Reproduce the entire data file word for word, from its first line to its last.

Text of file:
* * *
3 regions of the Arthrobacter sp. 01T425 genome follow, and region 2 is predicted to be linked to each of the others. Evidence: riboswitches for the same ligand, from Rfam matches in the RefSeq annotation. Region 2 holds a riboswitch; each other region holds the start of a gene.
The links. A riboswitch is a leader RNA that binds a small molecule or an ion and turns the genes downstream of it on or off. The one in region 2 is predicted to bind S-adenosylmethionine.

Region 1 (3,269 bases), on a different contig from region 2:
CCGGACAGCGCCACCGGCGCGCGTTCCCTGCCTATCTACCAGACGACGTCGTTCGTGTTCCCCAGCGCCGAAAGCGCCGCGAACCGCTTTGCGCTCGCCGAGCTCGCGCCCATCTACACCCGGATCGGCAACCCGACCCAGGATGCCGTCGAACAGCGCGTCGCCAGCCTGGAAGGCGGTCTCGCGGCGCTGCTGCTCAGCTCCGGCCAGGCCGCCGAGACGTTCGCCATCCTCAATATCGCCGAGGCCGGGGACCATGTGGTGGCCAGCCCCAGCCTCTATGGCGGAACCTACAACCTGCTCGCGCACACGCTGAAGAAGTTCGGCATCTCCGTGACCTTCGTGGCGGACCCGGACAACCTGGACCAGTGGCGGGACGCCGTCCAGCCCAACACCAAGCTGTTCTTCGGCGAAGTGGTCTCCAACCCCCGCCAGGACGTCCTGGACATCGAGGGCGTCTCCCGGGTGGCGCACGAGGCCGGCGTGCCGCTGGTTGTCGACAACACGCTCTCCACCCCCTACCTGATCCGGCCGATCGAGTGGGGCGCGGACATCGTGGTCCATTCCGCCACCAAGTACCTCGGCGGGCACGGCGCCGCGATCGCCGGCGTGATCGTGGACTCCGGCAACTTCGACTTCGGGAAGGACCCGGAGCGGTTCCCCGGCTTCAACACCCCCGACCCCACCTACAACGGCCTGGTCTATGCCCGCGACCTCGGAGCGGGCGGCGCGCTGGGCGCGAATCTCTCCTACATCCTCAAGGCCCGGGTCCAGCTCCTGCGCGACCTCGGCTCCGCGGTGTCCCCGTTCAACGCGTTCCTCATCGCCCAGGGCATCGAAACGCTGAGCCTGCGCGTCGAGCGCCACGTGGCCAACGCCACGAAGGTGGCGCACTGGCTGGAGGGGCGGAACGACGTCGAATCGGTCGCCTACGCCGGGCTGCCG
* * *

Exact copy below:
3 regions of the Arthrobacter sp. 01T425 genome follow, and region 2 is predicted to be linked to each of the others. Evidence: riboswitches for the same ligand, from Rfam matches in the RefSeq annotation. Region 2 holds a riboswitch; each other region holds the start of a gene.
The links. A riboswitch is a leader RNA that binds a small molecule or an ion and turns the genes downstream of it on or off. The one in region 2 is predicted to bind S-adenosylmethionine.

Region 1 (3,269 bases), on a different contig from region 2:
CCGGACAGCGCCACCGGCGCGCGTTCCCTGCCTATCTACCAGACGACGTCGTTCGTGTTCCCCAGCGCCGAAAGCGCCGCGAACCGCTTTGCGCTCGCCGAGCTCGCGCCCATCTACACCCGGATCGGCAACCCGACCCAGGATGCCGTCGAACAGCGCGTCGCCAGCCTGGAAGGCGGTCTCGCGGCGCTGCTGCTCAGCTCCGGCCAGGCCGCCGAGACGTTCGCCATCCTCAATATCGCCGAGGCCGGGGACCATGTGGTGGCCAGCCCCAGCCTCTATGGCGGAACCTACAACCTGCTCGCGCACACGCTGAAGAAGTTCGGCATCTCCGTGACCTTCGTGGCGGACCCGGACAACCTGGACCAGTGGCGGGACGCCGTCCAGCCCAACACCAAGCTGTTCTTCGGCGAAGTGGTCTCCAACCCCCGCCAGGACGTCCTGGACATCGAGGGCGTCTCCCGGGTGGCGCACGAGGCCGGCGTGCCGCTGGTTGTCGACAACACGCTCTCCACCCCCTACCTGATCCGGCCGATCGAGTGGGGCGCGGACATCGTGGTCCATTCCGCCACCAAGTACCTCGGCGGGCACGGCGCCGCGATCGCCGGCGTGATCGTGGACTCCGGCAACTTCGACTTCGGGAAGGACCCGGAGCGGTTCCCCGGCTTCAACACCCCCGACCCCACCTACAACGGCCTGGTCTATGCCCGCGACCTCGGAGCGGGCGGCGCGCTGGGCGCGAATCTCTCCTACATCCTCAAGGCCCGGGTCCAGCTCCTGCGCGACCTCGGCTCCGCGGTGTCCCCGTTCAACGCGTTCCTCATCGCCCAGGGCATCGAAACGCTGAGCCTGCGCGTCGAGCGCCACGTGGCCAACGCCACGAAGGTGGCGCACTGGCTGGAGGGGCGGAACGACGTCGAATCGGTCGCCTACGCCGGGCTGCCG